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Jim Mora is a man of unbridled passion and, at times, impulse. He comes by it naturally, as anyone who has seen his father’s famous podium tirades (“Playoffs? Playoffs?”) already knows.

The younger Mora has spent his whole life bleeding Husky purple, openly and unashamedly.

That inclination might be dormant at the moment, as he embeds himself in his current job as the second-year coach of UCLA.

But some things are inherent, and so deeply rooted that they never truly disappear. Which brings us to the sudden vacancy at the University of Washington after Steve Sarkisian’s stunning departure on Monday.

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For Mora, it’s now the moment of truth. He is the perfect man to succeed Sarkisian, in many ways a godsend for UW athletic director Scott Woodward. It’s the job Mora has pined for his whole life – until two years ago, at least.

To paraphrase Bo Schembechler, it would be, in the wake of Sarkisian’s departure for perceived greener pastures, a Washington man coaching Washington.

Sarkisian once dismissed the perpetual rumors of his interest in USC by saying, “People don’t understand it, but this (coaching Washington) is my dream job.”

It turned out to be a temporary infatuation for Sarkisian, who ultimately found the lure of USC irresistible. But with Mora, the love affair with Washington has always been heartfelt, dating to his dad’s years on Don James’ staff, his own stint as a walk-on linebacker on two Huskies Rose Bowl teams, and segueing into the launch of his coaching career as a graduate assistant under James.

I urge Woodward to try to reel in those heartstrings, all the way from L.A. to Montlake. Certainly, there are numerous sound candidates out there for the Huskies, from Justin Wilcox on Sarkisian’s staff, to Chris Petersen at Boise State, to Doug Nussmeier at Alabama.

Gary Pinkel of Missouri has his own strong ties to Washington, including a deep and abiding love for his mentor, James. He’s certainly worth a phone call and perhaps a sales pitch. But it’s hard to imagine the 61-year-old Pinkel leaving a Tigers program he has guided into the SEC title game.

At age 52, Mora would seem riper for a move. He has never hidden his affinity for Washington. It cost him his job with the Atlanta Falcons in 2006 when he said on KJR — jokingly, he insists — “If that job’s open, you’ll find me at the friggin’ head of the line with my resume in my hand ready to take that job.”

The maddening thing for Mora has to be that the job has never come open when he is unencumbered. Indeed, the one time he was primed to take it, the Huskies decided to stick with Ty Willingham for one more year. Mora wound up hitching his wagon to the Seahawks, eliminating him from consideration when Willingham was axed.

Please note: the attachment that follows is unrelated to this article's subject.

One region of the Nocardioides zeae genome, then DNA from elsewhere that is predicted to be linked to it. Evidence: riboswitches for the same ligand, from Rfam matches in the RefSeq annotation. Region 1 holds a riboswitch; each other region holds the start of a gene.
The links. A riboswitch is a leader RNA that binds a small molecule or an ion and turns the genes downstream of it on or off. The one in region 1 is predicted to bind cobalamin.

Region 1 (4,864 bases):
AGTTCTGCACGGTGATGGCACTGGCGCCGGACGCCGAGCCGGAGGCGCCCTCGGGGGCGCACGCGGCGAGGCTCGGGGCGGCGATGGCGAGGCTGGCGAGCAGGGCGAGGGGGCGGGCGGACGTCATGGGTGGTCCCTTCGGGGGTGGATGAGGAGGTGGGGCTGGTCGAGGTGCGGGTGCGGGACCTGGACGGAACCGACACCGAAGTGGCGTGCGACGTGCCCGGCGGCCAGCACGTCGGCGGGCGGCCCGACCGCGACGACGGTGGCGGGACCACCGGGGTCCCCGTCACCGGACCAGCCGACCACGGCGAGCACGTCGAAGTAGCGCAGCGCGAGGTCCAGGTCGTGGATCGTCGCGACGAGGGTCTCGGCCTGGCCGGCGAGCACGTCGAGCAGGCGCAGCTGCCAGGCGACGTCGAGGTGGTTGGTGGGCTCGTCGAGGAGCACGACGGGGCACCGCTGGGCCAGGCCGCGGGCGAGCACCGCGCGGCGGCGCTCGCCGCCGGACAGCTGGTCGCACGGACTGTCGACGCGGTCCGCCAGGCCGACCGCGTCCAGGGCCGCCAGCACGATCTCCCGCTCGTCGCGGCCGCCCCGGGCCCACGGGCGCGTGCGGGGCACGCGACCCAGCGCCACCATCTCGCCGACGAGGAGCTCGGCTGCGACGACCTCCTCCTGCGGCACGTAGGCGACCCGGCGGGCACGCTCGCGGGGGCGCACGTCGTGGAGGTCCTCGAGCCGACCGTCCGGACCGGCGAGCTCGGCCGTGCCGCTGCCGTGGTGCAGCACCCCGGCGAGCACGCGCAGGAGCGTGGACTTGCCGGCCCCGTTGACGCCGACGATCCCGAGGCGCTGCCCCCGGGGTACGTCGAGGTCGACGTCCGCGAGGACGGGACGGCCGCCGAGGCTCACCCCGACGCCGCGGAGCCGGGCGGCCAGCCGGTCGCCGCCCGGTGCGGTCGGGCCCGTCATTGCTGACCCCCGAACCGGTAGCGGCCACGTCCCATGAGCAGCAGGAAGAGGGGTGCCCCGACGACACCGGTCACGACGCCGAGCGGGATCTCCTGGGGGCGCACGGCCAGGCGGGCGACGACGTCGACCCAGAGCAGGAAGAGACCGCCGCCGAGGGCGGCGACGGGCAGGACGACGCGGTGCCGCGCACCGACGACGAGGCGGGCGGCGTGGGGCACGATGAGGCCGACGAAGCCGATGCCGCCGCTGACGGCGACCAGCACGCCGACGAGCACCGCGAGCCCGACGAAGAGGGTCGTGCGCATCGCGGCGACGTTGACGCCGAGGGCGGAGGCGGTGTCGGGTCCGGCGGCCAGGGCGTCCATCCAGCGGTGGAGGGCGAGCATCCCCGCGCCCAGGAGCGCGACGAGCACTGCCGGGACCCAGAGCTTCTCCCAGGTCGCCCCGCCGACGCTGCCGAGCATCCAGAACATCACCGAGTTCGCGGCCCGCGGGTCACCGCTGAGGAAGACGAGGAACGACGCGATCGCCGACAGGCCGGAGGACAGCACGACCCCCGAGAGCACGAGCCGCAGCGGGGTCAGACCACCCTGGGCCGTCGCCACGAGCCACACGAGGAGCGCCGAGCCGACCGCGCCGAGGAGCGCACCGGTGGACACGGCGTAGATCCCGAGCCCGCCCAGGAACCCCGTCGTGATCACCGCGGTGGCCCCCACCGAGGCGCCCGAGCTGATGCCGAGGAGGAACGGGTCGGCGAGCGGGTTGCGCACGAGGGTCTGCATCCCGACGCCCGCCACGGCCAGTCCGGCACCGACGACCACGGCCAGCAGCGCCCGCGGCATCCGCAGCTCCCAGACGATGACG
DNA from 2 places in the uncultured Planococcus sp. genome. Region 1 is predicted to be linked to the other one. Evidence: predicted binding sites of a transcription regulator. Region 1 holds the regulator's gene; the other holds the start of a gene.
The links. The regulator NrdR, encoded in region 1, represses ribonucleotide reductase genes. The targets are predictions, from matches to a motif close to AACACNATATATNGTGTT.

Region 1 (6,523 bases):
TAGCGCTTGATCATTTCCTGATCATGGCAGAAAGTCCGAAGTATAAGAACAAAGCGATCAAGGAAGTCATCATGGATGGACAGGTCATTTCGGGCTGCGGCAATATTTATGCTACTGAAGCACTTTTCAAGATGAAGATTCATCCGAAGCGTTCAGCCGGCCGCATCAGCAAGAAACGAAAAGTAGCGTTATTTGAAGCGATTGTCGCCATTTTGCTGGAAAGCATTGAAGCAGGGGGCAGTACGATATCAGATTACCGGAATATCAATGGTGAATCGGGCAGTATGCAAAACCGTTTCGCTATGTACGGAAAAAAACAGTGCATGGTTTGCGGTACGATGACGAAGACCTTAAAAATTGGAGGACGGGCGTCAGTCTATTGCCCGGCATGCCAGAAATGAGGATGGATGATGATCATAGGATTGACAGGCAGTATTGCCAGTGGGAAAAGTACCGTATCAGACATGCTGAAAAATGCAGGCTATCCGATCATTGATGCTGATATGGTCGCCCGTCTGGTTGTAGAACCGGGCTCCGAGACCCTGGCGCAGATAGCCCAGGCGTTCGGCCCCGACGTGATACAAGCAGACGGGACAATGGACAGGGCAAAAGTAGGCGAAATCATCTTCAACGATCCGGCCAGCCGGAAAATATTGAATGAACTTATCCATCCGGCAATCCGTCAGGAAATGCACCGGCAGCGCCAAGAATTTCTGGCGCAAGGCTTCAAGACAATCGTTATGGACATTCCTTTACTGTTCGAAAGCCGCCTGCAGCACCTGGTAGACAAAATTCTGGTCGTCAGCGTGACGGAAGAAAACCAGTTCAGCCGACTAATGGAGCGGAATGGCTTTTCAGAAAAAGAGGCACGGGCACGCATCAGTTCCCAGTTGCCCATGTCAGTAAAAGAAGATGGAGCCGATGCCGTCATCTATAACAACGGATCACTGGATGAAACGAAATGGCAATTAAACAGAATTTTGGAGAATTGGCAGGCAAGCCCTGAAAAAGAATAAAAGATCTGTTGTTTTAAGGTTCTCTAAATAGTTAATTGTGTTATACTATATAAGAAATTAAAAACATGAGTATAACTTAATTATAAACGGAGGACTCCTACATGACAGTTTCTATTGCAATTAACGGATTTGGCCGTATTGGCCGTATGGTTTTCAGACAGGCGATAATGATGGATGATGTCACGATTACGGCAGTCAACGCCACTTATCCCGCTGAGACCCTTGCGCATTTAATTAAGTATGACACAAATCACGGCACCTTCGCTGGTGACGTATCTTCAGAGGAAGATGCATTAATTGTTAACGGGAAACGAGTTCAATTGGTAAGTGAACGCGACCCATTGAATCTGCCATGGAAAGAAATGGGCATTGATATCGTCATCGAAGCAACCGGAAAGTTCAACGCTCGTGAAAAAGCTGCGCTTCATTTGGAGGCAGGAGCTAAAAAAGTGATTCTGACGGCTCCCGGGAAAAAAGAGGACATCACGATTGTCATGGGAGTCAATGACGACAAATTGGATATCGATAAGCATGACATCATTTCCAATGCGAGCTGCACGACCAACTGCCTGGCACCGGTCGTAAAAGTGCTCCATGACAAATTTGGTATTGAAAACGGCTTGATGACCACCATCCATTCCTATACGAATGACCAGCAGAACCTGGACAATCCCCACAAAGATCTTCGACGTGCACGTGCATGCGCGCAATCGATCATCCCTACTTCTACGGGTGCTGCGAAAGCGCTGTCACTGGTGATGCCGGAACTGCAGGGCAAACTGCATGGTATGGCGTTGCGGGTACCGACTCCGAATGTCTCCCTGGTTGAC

And now, once again, it is not cut and dry. After two successful seasons with the Bruins, leading them into the Pac-12 title game last year and to nine victories this year, Mora is setting his roots into Southern California. Jack Wang of The Los Angeles Daily News noted Monday that Mora’s wife, Shannon (a former Huskies cheerleader), has been expanding their charity, the Jim Mora Count On Me Family Foundation, in the region, and their son, Cole, plays soccer at nearby Claremont McKenna.

More to the point, anyone who watched the video of Mora’s postgame news conference after the Bruins’ recent win over USC — his second straight triumph over the Trojans, an accomplishment that will endear him to Bruins faithful like nothing else — saw that Mora passion spilling over. And the recipient was the UCLA program.

“It’s an exciting time at UCLA, man,’’ he exuded on the podium. “It’s an exciting time to be a Bruin, man. If you want to play for a fun, tough, hard-nosed football team that can go win games anywhere, come to UCLA, because it’s brewin’ over there.”

That’s what Woodward will have to overcome — Mora’s growing attachment to a program nestled in the recruiting hotbed of the nation, where he is increasingly becoming the major player.

But that heart-on-his-sleeve energy is also the Huskies’ greatest friend as they pursue Mora, who fulfills their wish list on so many levels. His coaching experience is vast, and unlike Sarkisian five years ago, Mora won’t have to undergo a learning curve at the college level.

UCLA not only took care of that, but helped reveal what many had long suspected: That Mora is uniquely wired for the college experience, from recruiting to motivating impressionable young men who respond viscerally to his fire and brimstone.

Mora might well decide the best place to continue to do that is at UCLA, a program on the rise nationally, and sure to open up its resources to keep him.

Or he might listen to his heart, tugging him toward the job he always yearned for.

Larry Stone: 206-464-3146 or

On Twitter @StoneLarry

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